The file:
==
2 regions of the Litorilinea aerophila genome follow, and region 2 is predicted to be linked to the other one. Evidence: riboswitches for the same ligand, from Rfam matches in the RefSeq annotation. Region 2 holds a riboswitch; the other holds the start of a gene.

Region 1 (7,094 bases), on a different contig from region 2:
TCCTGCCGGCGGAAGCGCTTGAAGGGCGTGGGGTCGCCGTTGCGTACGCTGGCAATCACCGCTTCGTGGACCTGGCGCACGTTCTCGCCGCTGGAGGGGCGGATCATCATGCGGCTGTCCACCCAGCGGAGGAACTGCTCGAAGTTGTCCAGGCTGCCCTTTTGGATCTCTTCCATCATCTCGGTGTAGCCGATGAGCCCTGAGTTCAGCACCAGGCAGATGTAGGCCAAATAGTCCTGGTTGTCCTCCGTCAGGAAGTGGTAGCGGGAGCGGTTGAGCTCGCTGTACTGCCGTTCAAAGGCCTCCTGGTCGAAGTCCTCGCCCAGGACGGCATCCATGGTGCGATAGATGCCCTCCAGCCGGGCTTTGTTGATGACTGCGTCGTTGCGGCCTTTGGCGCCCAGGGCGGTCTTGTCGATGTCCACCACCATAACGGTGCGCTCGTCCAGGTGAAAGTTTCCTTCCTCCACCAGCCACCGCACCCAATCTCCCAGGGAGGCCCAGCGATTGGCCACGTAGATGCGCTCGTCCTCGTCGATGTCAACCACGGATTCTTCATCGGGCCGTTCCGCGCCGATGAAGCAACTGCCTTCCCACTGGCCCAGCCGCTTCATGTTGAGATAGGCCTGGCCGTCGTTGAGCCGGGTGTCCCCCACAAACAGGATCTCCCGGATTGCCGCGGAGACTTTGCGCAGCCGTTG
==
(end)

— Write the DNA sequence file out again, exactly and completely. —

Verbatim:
2 regions of the Litorilinea aerophila genome follow, and region 2 is predicted to be linked to the other one. Evidence: riboswitches for the same ligand, from Rfam matches in the RefSeq annotation. Region 2 holds a riboswitch; the other holds the start of a gene.

Region 1 (7,094 bases), on a different contig from region 2:
TCCTGCCGGCGGAAGCGCTTGAAGGGCGTGGGGTCGCCGTTGCGTACGCTGGCAATCACCGCTTCGTGGACCTGGCGCACGTTCTCGCCGCTGGAGGGGCGGATCATCATGCGGCTGTCCACCCAGCGGAGGAACTGCTCGAAGTTGTCCAGGCTGCCCTTTTGGATCTCTTCCATCATCTCGGTGTAGCCGATGAGCCCTGAGTTCAGCACCAGGCAGATGTAGGCCAAATAGTCCTGGTTGTCCTCCGTCAGGAAGTGGTAGCGGGAGCGGTTGAGCTCGCTGTACTGCCGTTCAAAGGCCTCCTGGTCGAAGTCCTCGCCCAGGACGGCATCCATGGTGCGATAGATGCCCTCCAGCCGGGCTTTGTTGATGACTGCGTCGTTGCGGCCTTTGGCGCCCAGGGCGGTCTTGTCGATGTCCACCACCATAACGGTGCGCTCGTCCAGGTGAAAGTTTCCTTCCTCCACCAGCCACCGCACCCAATCTCCCAGGGAGGCCCAGCGATTGGCCACGTAGATGCGCTCGTCCTCGTCGATGTCAACCACGGATTCTTCATCGGGCCGTTCCGCGCCGATGAAGCAACTGCCTTCCCACTGGCCCAGCCGCTTCATGTTGAGATAGGCCTGGCCGTCGTTGAGCCGGGTGTCCCCCACAAACAGGATCTCCCGGATTGCCGCGGAGACTTTGCGCAGCCGTTG